New Delhi: Bharatiya Janata Party (BJP) senior leader L.K. Advani plans to criss-cross the country to meet party workers, seeking to lift their sagging morale and rebuild his own image after back-to-back general election defeats.
Advani’s meetings with the party rank and file nationwide could also help define his future role in an organization that is considerably restive after its reverses in the April-May elections that returned the Congress-led United Progressive Alliance (UPA) to power for a second term.
“This programme is intended to reassure the cadre and instil confidence for a greater role (for the party) in the future. This would begin after the budget session,” said Advani, 81, leader of the Opposition in the Lok Sabha.
Repeat show: A file photo of BJP leader L.K. Advani during his rath yatra from Somnath temple to Ayodhya in September 1990. Santosh Gupta / HT
The yatra (journey) is a tactic that Advani has used with success in the past to connect with and rally the party’s supporters. His first journey on a specially designed rath (chariot) in September-October 1990 to campaign for the construction of a temple on the site of a disputed mosque in Ayodhya pitchforked the BJP to the forefront of national politics.
That journey began from Somnath in Gujarat and was supposed to culminate in Ayodhya in Uttar Pradesh after traversing 10,000km, but was cut short when Advani was arrested on the Bihar border. The BJP then toppled a centrist coalition government by withdrawing its support.
This time, however, Advani will not be addressing public meetings, and plans only to meet the BJP’s political rank and file. The schedule and mode of the programme are yet to be finalized.
The BJP projected Advani as its candidate for prime minister in the 15th general election. The main opposition party won just 116 seats in the Lok Sabha, 90 less than the Congress, which led the UPA back to power with a bigger majority. The defeat led to questions over the future of the 30-year-old party and Advani’s role in it.
Advani chose to see the verdict of the 2009 general election as a “big new opportunity for the BJP” and said the poll outcome, while “a setback, is certainly not a rout”. He said that the electorate had rejected regional parties and favoured a bipolar polity.
“The 2009 polls have in fact ascertained the maturity of Indian democracy,” Advani said. “People voted for a stable government and (the) BJP could not avail the opportunity because we lacked a presence or a partner in many states and hence people chose (to vote) in favour of Congress. This result has an inbuilt opportunity for (the) BJP and the cadre needs to be conveyed this message.”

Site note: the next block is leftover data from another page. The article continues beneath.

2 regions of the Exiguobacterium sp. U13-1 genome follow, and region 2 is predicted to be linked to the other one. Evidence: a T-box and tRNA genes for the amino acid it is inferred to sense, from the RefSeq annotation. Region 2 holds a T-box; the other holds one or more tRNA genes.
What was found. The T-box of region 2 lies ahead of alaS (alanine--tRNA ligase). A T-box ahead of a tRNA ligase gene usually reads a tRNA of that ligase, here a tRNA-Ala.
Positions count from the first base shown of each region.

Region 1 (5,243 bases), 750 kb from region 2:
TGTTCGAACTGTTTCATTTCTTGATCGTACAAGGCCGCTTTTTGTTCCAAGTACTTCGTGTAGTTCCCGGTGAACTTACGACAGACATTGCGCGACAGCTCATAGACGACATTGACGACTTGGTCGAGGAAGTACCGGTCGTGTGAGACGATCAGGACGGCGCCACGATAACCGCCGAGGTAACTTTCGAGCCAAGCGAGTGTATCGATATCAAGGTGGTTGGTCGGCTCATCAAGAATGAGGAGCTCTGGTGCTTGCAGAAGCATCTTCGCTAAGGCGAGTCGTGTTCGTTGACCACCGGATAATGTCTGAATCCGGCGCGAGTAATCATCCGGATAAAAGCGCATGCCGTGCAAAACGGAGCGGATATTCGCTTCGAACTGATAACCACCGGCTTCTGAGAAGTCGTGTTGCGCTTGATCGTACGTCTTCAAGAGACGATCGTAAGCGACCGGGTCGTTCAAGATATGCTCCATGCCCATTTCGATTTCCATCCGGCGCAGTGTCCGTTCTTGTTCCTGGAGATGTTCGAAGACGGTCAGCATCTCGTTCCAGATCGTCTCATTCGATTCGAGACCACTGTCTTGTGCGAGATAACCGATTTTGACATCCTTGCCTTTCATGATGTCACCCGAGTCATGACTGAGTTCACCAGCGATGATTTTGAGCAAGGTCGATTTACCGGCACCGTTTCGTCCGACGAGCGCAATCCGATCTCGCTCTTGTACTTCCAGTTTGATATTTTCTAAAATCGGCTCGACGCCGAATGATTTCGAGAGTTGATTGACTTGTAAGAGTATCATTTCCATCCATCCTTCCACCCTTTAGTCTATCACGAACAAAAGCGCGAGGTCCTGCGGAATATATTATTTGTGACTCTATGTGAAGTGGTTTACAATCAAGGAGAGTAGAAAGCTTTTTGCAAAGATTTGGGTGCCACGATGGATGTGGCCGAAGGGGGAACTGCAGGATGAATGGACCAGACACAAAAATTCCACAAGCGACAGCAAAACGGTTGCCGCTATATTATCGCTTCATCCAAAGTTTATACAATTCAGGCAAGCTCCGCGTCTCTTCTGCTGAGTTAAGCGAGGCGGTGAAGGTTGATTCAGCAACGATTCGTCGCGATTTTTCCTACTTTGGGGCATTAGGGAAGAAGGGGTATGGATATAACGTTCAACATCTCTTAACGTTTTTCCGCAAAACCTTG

The BJP had projected that it would win more than 160 seats in the general election. An in-house analysis by the party shows that of the 427 seats it contested, its candidates were runners-up in 113. In 45 constituencies, the margin of defeat was less than 10% of the votes cast, while in 25 seats the margin was less than 5%.
Party officials say that Advani’s meetings with the BJP cadre could be used to induct new blood.
“It is too premature to say but the meetings would also have the essential element of a sort of talent hunt for the organization,” said a senior BJP leader, who didn’t want to be named.
The meetings would also be an extension of the party’s brainstorming exercise at a formal three-day meeting of its top leadership in Mumbai, starting 17 August. An official announcement of Advani’s programme is expected soon after the meeting.
“It would be a tour of rejuvenation. The idea is to go across to the partymen and to listen to them more than telling them something,” said G.V.L. Narasimha Rao, a BJP national executive member. “He will come back with a lot of inputs and ideas to work towards a better future. The idea is to reach out to the masses and cadre who swear by the party ideology.”
Analysts are not impressed, given the lack of clarity about the party’s approach.
“Advani is pressing hard to live beyond his time. The question is—what would he tell the party workers when he meets them?” said Jyotirmaya Sharma, a professor in the political science faculty at Hyderabad University.
Advani has to decide between toeing the “hard Hindutva” line of the Rashtriya Swayamsevak Sangh (RSS) and a moderate line that factors in the change in popular preferences since his 1990 yatra, Sharma said.
“There could be a constellation of factors which come together to influence a revival plan but clarity is essential for it,” he added.